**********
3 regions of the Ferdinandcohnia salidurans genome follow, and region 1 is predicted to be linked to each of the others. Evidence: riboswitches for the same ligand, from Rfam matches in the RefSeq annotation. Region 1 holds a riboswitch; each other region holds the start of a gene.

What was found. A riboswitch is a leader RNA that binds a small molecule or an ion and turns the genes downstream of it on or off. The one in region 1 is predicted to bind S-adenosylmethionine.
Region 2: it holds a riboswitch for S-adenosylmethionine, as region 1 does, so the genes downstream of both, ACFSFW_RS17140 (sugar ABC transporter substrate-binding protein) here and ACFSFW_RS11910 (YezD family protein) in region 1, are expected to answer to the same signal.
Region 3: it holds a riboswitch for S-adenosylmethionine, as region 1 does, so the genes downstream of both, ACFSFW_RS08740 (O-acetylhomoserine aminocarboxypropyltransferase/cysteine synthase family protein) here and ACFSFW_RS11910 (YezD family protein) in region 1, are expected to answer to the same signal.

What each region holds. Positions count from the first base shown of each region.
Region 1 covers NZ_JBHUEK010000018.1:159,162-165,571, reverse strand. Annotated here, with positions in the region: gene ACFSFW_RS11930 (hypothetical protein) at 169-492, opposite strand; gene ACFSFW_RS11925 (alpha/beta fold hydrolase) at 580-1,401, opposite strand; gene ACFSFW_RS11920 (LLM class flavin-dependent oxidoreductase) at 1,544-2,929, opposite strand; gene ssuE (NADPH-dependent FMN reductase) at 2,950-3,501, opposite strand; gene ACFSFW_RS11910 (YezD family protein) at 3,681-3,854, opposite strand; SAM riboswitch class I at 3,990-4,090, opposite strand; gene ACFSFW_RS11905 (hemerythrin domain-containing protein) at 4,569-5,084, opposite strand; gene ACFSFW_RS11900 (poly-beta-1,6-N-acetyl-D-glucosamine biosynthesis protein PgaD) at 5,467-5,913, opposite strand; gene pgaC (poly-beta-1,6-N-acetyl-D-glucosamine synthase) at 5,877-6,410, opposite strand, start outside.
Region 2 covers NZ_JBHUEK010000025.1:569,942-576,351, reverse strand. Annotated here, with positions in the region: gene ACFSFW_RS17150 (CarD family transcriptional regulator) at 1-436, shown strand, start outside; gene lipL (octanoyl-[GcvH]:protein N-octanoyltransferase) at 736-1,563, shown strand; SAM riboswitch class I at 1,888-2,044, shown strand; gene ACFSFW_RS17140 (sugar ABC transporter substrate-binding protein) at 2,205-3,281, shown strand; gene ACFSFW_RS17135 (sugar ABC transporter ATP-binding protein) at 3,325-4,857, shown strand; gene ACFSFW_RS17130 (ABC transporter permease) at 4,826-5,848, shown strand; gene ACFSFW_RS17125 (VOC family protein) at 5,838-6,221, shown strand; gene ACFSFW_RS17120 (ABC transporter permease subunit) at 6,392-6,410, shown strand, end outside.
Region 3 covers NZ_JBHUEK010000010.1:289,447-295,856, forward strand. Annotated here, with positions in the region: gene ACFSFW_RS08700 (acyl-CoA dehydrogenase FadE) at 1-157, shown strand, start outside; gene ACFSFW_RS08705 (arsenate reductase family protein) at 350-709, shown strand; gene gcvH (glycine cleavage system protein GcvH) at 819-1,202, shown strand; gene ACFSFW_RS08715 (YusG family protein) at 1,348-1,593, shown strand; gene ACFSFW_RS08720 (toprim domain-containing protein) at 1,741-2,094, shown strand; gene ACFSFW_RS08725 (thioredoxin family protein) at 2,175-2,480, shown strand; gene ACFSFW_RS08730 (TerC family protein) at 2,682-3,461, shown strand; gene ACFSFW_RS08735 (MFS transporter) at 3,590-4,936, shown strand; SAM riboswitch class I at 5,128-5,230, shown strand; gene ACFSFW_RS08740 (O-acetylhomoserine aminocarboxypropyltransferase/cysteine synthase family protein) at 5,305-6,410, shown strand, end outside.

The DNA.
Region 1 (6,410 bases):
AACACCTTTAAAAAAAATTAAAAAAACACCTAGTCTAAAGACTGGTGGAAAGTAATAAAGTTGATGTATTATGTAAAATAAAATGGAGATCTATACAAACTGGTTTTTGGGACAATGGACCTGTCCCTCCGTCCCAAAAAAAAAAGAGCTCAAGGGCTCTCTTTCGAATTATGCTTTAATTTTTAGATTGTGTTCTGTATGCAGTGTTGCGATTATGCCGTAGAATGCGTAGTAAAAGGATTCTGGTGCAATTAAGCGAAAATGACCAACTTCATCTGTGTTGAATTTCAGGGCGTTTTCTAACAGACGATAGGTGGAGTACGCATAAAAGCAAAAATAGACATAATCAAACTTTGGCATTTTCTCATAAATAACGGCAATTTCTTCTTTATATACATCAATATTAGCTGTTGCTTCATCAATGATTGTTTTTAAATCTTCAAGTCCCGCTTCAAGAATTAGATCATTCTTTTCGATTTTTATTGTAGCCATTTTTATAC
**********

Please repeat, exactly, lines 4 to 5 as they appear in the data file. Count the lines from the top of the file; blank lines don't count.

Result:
Region 3: it holds a riboswitch for S-adenosylmethionine, as region 1 does, so the genes downstream of both, ACFSFW_RS08740 (O-acetylhomoserine aminocarboxypropyltransferase/cysteine synthase family protein) here and ACFSFW_RS11910 (YezD family protein) in region 1, are expected to answer to the same signal.

What each region holds. Positions count from the first base shown of each region.